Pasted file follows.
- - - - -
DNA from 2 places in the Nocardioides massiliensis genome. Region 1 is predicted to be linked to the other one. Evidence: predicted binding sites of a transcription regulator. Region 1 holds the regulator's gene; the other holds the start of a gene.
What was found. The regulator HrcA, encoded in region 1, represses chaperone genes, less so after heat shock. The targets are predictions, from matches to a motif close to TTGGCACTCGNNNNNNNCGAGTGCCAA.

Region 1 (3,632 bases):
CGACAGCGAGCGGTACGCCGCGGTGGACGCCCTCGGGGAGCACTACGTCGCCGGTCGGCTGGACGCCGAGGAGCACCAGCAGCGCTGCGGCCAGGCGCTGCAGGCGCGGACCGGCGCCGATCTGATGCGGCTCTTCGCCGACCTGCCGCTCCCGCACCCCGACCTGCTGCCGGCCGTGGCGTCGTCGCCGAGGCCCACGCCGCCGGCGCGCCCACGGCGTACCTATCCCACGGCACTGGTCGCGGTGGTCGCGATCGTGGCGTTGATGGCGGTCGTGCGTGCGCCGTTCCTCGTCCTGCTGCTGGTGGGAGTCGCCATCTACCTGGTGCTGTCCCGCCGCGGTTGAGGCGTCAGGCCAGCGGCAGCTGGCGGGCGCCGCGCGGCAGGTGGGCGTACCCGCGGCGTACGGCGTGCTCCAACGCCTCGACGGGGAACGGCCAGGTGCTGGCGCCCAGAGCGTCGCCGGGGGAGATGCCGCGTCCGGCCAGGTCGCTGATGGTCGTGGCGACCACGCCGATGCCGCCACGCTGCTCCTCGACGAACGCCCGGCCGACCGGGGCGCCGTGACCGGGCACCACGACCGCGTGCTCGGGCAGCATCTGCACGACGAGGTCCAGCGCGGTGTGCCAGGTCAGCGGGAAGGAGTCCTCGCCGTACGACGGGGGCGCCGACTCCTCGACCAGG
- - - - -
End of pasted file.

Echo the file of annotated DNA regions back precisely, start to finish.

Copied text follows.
DNA from 2 places in the Nocardioides massiliensis genome. Region 1 is predicted to be linked to the other one. Evidence: predicted binding sites of a transcription regulator. Region 1 holds the regulator's gene; the other holds the start of a gene.
What was found. The regulator HrcA, encoded in region 1, represses chaperone genes, less so after heat shock. The targets are predictions, from matches to a motif close to TTGGCACTCGNNNNNNNCGAGTGCCAA.

Region 1 (3,632 bases):
CGACAGCGAGCGGTACGCCGCGGTGGACGCCCTCGGGGAGCACTACGTCGCCGGTCGGCTGGACGCCGAGGAGCACCAGCAGCGCTGCGGCCAGGCGCTGCAGGCGCGGACCGGCGCCGATCTGATGCGGCTCTTCGCCGACCTGCCGCTCCCGCACCCCGACCTGCTGCCGGCCGTGGCGTCGTCGCCGAGGCCCACGCCGCCGGCGCGCCCACGGCGTACCTATCCCACGGCACTGGTCGCGGTGGTCGCGATCGTGGCGTTGATGGCGGTCGTGCGTGCGCCGTTCCTCGTCCTGCTGCTGGTGGGAGTCGCCATCTACCTGGTGCTGTCCCGCCGCGGTTGAGGCGTCAGGCCAGCGGCAGCTGGCGGGCGCCGCGCGGCAGGTGGGCGTACCCGCGGCGTACGGCGTGCTCCAACGCCTCGACGGGGAACGGCCAGGTGCTGGCGCCCAGAGCGTCGCCGGGGGAGATGCCGCGTCCGGCCAGGTCGCTGATGGTCGTGGCGACCACGCCGATGCCGCCACGCTGCTCCTCGACGAACGCCCGGCCGACCGGGGCGCCGTGACCGGGCACCACGACCGCGTGCTCGGGCAGCATCTGCACGACGAGGTCCAGCGCGGTGTGCCAGGTCAGCGGGAAGGAGTCCTCGCCGTACGACGGGGGCGCCGACTCCTCGACCAGG